There are plenty of games that run on the Steam Deck, but apparently an issue with the backend has made it easy for devs to accidentally block a game.
The Steam Deck is something of a threat to other competitors in the mobile gaming community, especially given that it’s not just a console, but essentially a fully portable PC. With Valve updating the device to improve it, such as increasing the battery life or adding new features, it’s showing signs of being something that could potentially usher in the next era of gaming on the go. However, there have been some issues with some games being blocked, but that’s apparently to do with the system itself, and not the studios.
That’s according to a recent report from PC Gamer. It seems as though a number of Steam Deck users have been concerned lately, when it turned out that a specific game may have been blocked from use on the Deck, suggesting that players were unable to install it, even though some have confirmed that it actually is possible to copy the game’s files onto the device. Apparently, this is something that Valve says is due to an error on its part, rather than it being something the developer has intentionally done.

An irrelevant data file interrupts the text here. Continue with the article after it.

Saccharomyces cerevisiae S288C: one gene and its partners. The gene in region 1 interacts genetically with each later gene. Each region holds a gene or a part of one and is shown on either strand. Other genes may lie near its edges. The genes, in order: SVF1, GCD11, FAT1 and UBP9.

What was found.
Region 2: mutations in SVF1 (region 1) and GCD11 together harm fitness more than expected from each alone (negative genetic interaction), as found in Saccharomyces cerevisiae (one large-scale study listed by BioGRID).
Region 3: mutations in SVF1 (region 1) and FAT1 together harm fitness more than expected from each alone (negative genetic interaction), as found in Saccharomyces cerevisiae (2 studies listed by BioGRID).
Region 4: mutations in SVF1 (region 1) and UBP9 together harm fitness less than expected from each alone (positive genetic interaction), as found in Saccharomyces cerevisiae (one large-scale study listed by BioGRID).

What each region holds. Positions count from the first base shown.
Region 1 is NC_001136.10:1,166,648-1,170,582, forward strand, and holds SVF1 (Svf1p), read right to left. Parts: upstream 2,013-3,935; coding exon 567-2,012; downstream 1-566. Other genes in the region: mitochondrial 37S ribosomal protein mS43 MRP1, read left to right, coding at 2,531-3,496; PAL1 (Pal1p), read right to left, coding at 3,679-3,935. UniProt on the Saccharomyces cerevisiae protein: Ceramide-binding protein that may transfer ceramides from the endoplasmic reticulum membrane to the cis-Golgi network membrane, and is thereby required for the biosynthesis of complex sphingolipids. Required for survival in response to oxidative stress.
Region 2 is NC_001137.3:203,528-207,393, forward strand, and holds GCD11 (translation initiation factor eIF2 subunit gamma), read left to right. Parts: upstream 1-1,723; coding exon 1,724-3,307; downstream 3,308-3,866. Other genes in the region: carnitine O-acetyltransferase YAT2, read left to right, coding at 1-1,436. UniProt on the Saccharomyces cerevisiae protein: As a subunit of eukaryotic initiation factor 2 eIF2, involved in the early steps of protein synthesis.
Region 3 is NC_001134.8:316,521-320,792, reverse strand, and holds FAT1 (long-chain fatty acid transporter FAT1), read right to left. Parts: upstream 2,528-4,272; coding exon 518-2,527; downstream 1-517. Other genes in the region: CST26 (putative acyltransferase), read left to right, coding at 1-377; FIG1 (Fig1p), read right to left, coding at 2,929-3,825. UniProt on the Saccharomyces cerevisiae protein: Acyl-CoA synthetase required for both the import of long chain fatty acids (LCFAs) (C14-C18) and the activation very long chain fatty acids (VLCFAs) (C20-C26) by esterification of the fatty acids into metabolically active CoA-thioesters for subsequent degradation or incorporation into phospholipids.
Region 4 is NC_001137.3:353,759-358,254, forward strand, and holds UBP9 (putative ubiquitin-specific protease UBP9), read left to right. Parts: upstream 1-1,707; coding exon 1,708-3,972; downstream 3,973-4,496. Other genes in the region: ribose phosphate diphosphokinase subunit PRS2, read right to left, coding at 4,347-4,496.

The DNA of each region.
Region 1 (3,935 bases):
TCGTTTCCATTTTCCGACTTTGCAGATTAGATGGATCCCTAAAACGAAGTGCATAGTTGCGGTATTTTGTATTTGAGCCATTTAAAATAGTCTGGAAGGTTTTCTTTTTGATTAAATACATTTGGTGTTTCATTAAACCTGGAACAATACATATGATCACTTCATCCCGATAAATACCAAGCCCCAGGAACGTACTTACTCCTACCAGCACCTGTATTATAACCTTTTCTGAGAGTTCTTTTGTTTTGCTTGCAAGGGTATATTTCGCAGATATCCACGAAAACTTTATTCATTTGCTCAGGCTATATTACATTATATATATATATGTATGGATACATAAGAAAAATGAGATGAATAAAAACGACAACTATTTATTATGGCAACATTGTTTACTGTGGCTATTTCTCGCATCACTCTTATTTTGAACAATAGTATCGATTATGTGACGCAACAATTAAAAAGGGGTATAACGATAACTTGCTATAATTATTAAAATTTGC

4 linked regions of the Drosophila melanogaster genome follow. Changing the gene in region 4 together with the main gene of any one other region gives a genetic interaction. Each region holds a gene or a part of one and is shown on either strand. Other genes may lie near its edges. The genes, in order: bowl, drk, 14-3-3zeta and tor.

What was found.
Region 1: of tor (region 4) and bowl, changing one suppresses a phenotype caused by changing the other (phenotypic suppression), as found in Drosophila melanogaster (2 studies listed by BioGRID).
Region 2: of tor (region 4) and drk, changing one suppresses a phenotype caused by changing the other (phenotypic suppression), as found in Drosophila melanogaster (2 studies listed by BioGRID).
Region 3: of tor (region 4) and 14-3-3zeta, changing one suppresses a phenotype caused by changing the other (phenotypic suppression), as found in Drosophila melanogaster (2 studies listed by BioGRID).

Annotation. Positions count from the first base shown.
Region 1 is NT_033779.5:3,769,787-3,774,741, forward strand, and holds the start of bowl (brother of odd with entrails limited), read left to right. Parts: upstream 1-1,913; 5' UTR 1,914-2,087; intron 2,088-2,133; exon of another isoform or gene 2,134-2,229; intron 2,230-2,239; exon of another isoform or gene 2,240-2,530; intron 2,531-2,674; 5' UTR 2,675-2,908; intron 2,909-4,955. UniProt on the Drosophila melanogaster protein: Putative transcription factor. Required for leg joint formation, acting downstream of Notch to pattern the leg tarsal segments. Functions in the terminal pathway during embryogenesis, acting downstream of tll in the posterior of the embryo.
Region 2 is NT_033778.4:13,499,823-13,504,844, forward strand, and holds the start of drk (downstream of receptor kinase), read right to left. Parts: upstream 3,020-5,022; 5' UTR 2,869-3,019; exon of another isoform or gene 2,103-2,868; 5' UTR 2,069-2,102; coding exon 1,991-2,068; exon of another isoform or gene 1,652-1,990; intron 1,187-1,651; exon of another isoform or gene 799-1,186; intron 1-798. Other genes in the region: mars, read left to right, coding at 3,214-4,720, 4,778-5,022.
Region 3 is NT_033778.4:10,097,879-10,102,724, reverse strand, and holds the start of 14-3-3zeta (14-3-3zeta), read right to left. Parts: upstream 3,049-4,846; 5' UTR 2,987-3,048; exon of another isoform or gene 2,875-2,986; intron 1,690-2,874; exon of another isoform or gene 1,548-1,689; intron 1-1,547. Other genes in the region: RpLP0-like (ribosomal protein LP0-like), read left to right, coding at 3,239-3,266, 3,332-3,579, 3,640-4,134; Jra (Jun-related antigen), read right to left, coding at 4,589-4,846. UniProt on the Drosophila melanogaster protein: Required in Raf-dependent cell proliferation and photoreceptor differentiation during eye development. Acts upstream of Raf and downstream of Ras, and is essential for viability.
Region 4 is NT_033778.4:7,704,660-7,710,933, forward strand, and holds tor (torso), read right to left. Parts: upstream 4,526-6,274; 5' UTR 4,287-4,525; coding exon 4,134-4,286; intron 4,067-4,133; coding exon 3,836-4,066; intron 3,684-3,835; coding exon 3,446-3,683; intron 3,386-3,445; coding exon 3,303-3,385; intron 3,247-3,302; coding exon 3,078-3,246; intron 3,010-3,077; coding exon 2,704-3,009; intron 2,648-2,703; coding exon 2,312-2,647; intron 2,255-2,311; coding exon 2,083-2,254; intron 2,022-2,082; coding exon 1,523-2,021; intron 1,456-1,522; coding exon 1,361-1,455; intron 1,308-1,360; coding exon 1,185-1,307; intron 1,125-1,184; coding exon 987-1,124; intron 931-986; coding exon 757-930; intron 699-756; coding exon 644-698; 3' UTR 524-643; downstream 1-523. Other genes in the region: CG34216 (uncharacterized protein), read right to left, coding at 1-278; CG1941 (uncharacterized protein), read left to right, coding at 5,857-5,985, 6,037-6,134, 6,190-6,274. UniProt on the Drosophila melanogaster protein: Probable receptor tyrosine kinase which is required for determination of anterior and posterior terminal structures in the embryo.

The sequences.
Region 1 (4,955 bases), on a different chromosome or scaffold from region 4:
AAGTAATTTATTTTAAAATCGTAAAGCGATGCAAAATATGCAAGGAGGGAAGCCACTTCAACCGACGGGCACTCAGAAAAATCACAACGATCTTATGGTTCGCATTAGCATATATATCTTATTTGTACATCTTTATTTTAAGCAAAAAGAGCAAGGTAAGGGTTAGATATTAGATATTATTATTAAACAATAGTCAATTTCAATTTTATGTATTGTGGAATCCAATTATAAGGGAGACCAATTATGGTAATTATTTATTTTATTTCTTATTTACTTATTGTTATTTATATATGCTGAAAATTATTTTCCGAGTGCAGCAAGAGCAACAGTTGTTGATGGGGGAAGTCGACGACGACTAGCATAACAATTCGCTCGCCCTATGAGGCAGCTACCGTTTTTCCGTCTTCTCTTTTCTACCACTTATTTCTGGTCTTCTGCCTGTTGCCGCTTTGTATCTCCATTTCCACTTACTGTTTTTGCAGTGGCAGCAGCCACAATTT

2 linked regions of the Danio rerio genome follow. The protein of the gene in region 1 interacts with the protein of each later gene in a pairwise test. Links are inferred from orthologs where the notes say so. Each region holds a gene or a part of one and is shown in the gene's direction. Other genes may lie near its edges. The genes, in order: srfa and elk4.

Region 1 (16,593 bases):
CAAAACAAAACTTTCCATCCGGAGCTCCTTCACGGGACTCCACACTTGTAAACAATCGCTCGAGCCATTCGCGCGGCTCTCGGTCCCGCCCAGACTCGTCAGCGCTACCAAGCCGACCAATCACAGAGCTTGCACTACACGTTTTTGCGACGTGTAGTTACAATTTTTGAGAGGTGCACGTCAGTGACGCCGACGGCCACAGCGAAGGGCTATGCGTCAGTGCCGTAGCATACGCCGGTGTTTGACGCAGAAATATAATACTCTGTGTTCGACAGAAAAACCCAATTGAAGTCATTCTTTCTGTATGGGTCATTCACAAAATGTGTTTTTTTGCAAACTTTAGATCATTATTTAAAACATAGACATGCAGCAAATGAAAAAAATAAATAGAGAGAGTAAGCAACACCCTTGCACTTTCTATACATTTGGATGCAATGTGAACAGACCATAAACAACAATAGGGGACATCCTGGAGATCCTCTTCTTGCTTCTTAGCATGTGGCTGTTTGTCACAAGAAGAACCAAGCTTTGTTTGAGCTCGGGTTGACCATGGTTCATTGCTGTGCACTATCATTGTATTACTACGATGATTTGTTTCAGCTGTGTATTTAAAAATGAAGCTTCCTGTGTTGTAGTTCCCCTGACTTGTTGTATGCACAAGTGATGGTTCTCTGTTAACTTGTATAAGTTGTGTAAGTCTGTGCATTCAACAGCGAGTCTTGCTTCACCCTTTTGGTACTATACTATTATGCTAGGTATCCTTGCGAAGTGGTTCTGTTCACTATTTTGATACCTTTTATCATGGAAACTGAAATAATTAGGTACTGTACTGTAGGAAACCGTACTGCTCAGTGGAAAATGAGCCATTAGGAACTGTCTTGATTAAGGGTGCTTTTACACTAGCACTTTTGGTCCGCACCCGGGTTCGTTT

For those curious, the game in question is the dungeon crawler Demon Gaze EXTRA, a remake of Demon Gaze, which was originally released in 2013 exclusively for the PlayStation Vita before being ported to the PS4 and Nintendo Switch. In an email to PC Gamer, Valve has said that it added a feature to the Steam Deck which allowed studios and developers to “tag certain content/depots” to make them more relevant to customers. However, this has led to some devs accidentally tagging things incorrectly. Since then, Valve has updated the system, which should render the problem nonexistent going forward.
Perhaps the biggest selling point for the device is that it allows people to play PC games in a portable manner. Given that there are many great games for the Steam Deck already, with more being added, it would be detrimental to the company, as well as its partners, to accidentally make something unavailable for the system when it would otherwise be compatible.
So far, the story of the Steam Deck is one that seems to be filled with successes. It’s not perfect by any means, and Gabe and co are consistently working to make it better, but it’s a huge step above previous hardware endeavors that Valve has attempted. With this issue now fixed, it should be a lot easier for studios to correctly tag their games without causing some confusion.
MORE: How Elden Ring Runs on Steam Deck
Source: PC Gamer
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